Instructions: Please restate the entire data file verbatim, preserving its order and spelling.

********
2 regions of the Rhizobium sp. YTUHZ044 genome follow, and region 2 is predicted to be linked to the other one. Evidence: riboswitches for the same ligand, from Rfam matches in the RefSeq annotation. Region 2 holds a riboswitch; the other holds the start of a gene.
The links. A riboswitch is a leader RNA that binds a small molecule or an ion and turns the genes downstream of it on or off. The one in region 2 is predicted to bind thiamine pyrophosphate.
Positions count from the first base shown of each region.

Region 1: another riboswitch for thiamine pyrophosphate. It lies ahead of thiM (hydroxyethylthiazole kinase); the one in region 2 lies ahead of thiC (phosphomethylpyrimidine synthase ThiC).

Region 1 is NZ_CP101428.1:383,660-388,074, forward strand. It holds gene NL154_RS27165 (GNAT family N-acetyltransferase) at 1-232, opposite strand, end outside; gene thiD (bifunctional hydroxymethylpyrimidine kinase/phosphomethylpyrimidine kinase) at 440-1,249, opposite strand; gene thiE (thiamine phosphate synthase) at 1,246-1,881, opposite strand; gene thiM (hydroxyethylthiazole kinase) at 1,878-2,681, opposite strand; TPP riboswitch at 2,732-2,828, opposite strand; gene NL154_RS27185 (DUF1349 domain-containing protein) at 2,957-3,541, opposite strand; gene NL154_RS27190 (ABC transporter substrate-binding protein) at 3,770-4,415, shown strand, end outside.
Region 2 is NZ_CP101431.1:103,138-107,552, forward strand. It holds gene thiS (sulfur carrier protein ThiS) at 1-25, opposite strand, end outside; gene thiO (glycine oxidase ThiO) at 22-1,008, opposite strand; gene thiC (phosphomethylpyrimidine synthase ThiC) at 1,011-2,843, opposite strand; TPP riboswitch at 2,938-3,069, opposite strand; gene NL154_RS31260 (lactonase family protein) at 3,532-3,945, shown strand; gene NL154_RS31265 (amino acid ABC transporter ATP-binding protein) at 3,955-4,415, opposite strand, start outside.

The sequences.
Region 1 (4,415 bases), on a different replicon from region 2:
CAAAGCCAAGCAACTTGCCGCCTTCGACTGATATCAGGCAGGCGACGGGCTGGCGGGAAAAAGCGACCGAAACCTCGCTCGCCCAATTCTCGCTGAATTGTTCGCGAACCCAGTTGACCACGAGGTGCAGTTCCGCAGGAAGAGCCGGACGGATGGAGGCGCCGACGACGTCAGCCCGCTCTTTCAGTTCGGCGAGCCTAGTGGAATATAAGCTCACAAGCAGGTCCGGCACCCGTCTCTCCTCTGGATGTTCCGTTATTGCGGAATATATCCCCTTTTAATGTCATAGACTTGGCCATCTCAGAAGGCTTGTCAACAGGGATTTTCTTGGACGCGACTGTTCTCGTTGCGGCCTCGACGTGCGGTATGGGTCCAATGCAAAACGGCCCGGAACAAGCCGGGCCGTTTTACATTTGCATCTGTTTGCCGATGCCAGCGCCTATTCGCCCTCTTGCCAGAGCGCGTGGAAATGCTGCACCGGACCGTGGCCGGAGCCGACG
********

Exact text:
2 regions of the Rhizobium sp. YTUHZ044 genome follow, and region 2 is predicted to be linked to the other one. Evidence: riboswitches for the same ligand, from Rfam matches in the RefSeq annotation. Region 2 holds a riboswitch; the other holds the start of a gene.
The links. A riboswitch is a leader RNA that binds a small molecule or an ion and turns the genes downstream of it on or off. The one in region 2 is predicted to bind thiamine pyrophosphate.
Positions count from the first base shown of each region.

Region 1: another riboswitch for thiamine pyrophosphate. It lies ahead of thiM (hydroxyethylthiazole kinase); the one in region 2 lies ahead of thiC (phosphomethylpyrimidine synthase ThiC).

Region 1 is NZ_CP101428.1:383,660-388,074, forward strand. It holds gene NL154_RS27165 (GNAT family N-acetyltransferase) at 1-232, opposite strand, end outside; gene thiD (bifunctional hydroxymethylpyrimidine kinase/phosphomethylpyrimidine kinase) at 440-1,249, opposite strand; gene thiE (thiamine phosphate synthase) at 1,246-1,881, opposite strand; gene thiM (hydroxyethylthiazole kinase) at 1,878-2,681, opposite strand; TPP riboswitch at 2,732-2,828, opposite strand; gene NL154_RS27185 (DUF1349 domain-containing protein) at 2,957-3,541, opposite strand; gene NL154_RS27190 (ABC transporter substrate-binding protein) at 3,770-4,415, shown strand, end outside.
Region 2 is NZ_CP101431.1:103,138-107,552, forward strand. It holds gene thiS (sulfur carrier protein ThiS) at 1-25, opposite strand, end outside; gene thiO (glycine oxidase ThiO) at 22-1,008, opposite strand; gene thiC (phosphomethylpyrimidine synthase ThiC) at 1,011-2,843, opposite strand; TPP riboswitch at 2,938-3,069, opposite strand; gene NL154_RS31260 (lactonase family protein) at 3,532-3,945, shown strand; gene NL154_RS31265 (amino acid ABC transporter ATP-binding protein) at 3,955-4,415, opposite strand, start outside.

The sequences.
Region 1 (4,415 bases), on a different replicon from region 2:
CAAAGCCAAGCAACTTGCCGCCTTCGACTGATATCAGGCAGGCGACGGGCTGGCGGGAAAAAGCGACCGAAACCTCGCTCGCCCAATTCTCGCTGAATTGTTCGCGAACCCAGTTGACCACGAGGTGCAGTTCCGCAGGAAGAGCCGGACGGATGGAGGCGCCGACGACGTCAGCCCGCTCTTTCAGTTCGGCGAGCCTAGTGGAATATAAGCTCACAAGCAGGTCCGGCACCCGTCTCTCCTCTGGATGTTCCGTTATTGCGGAATATATCCCCTTTTAATGTCATAGACTTGGCCATCTCAGAAGGCTTGTCAACAGGGATTTTCTTGGACGCGACTGTTCTCGTTGCGGCCTCGACGTGCGGTATGGGTCCAATGCAAAACGGCCCGGAACAAGCCGGGCCGTTTTACATTTGCATCTGTTTGCCGATGCCAGCGCCTATTCGCCCTCTTGCCAGAGCGCGTGGAAATGCTGCACCGGACCGTGGCCGGAGCCGACG